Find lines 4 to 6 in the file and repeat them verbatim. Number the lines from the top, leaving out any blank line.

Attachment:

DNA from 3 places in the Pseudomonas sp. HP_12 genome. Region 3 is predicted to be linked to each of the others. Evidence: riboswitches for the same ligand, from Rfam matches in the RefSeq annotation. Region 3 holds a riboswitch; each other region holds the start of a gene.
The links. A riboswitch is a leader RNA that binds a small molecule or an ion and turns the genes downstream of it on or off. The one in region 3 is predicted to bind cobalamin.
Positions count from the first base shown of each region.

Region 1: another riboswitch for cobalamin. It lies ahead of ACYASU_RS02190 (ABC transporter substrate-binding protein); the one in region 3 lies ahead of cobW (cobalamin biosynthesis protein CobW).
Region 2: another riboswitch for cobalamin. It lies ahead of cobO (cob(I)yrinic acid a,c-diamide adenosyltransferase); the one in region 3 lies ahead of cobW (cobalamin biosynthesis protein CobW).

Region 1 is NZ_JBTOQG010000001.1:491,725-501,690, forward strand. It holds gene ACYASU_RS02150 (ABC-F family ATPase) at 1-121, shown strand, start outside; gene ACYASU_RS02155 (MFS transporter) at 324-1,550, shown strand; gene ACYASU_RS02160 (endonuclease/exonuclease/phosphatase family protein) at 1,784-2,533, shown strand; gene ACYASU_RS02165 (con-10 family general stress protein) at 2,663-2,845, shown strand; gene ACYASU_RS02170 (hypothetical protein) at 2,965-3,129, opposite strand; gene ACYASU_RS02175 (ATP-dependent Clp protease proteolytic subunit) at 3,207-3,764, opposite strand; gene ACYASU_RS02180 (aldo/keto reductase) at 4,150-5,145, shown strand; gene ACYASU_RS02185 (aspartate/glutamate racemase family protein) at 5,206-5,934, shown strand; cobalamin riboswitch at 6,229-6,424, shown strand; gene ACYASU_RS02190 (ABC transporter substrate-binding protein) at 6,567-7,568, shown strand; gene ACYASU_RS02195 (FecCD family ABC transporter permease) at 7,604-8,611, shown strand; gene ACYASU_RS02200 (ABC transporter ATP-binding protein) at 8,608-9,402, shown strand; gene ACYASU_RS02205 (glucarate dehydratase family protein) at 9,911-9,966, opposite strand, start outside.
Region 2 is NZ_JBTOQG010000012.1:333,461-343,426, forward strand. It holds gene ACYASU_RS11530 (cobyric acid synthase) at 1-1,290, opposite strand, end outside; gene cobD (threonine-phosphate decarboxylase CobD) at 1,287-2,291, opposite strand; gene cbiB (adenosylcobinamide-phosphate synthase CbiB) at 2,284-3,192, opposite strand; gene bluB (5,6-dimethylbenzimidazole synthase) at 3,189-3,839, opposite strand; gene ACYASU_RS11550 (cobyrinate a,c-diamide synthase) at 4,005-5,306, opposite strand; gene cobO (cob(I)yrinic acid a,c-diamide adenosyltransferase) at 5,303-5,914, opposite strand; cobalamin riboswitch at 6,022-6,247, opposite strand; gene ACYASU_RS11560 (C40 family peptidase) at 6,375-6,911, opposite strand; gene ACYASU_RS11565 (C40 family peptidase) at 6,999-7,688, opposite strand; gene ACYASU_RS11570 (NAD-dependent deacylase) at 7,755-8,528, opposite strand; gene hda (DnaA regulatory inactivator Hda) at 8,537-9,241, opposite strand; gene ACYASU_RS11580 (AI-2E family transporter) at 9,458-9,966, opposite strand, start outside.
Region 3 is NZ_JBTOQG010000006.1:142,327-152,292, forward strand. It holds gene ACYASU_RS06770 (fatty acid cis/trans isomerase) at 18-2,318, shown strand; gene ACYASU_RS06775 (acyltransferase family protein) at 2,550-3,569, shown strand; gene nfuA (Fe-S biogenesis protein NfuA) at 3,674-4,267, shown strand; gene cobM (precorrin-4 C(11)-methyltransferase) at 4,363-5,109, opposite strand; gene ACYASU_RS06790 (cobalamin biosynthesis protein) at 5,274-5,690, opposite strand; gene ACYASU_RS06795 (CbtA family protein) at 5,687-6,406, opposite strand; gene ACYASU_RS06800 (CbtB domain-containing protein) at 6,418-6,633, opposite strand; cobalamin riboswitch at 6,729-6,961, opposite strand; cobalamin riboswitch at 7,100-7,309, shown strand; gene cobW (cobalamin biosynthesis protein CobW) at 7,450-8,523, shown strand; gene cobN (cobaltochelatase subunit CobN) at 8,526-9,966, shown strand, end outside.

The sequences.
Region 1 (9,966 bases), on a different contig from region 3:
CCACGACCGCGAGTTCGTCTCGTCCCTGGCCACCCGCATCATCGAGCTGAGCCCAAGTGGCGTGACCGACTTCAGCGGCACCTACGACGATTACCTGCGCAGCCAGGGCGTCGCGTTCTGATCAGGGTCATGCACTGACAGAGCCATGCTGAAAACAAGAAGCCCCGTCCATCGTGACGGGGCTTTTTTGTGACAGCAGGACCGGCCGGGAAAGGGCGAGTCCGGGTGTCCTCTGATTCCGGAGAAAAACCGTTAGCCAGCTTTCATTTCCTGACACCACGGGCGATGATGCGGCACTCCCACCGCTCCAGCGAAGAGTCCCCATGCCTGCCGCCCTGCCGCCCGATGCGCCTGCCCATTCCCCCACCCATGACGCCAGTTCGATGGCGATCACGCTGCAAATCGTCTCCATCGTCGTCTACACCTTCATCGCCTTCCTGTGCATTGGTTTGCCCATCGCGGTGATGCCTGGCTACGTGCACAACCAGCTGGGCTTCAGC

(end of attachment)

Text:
Region 1: another riboswitch for cobalamin. It lies ahead of ACYASU_RS02190 (ABC transporter substrate-binding protein); the one in region 3 lies ahead of cobW (cobalamin biosynthesis protein CobW).
Region 2: another riboswitch for cobalamin. It lies ahead of cobO (cob(I)yrinic acid a,c-diamide adenosyltransferase); the one in region 3 lies ahead of cobW (cobalamin biosynthesis protein CobW).

Region 1 is NZ_JBTOQG010000001.1:491,725-501,690, forward strand. It holds gene ACYASU_RS02150 (ABC-F family ATPase) at 1-121, shown strand, start outside; gene ACYASU_RS02155 (MFS transporter) at 324-1,550, shown strand; gene ACYASU_RS02160 (endonuclease/exonuclease/phosphatase family protein) at 1,784-2,533, shown strand; gene ACYASU_RS02165 (con-10 family general stress protein) at 2,663-2,845, shown strand; gene ACYASU_RS02170 (hypothetical protein) at 2,965-3,129, opposite strand; gene ACYASU_RS02175 (ATP-dependent Clp protease proteolytic subunit) at 3,207-3,764, opposite strand; gene ACYASU_RS02180 (aldo/keto reductase) at 4,150-5,145, shown strand; gene ACYASU_RS02185 (aspartate/glutamate racemase family protein) at 5,206-5,934, shown strand; cobalamin riboswitch at 6,229-6,424, shown strand; gene ACYASU_RS02190 (ABC transporter substrate-binding protein) at 6,567-7,568, shown strand; gene ACYASU_RS02195 (FecCD family ABC transporter permease) at 7,604-8,611, shown strand; gene ACYASU_RS02200 (ABC transporter ATP-binding protein) at 8,608-9,402, shown strand; gene ACYASU_RS02205 (glucarate dehydratase family protein) at 9,911-9,966, opposite strand, start outside.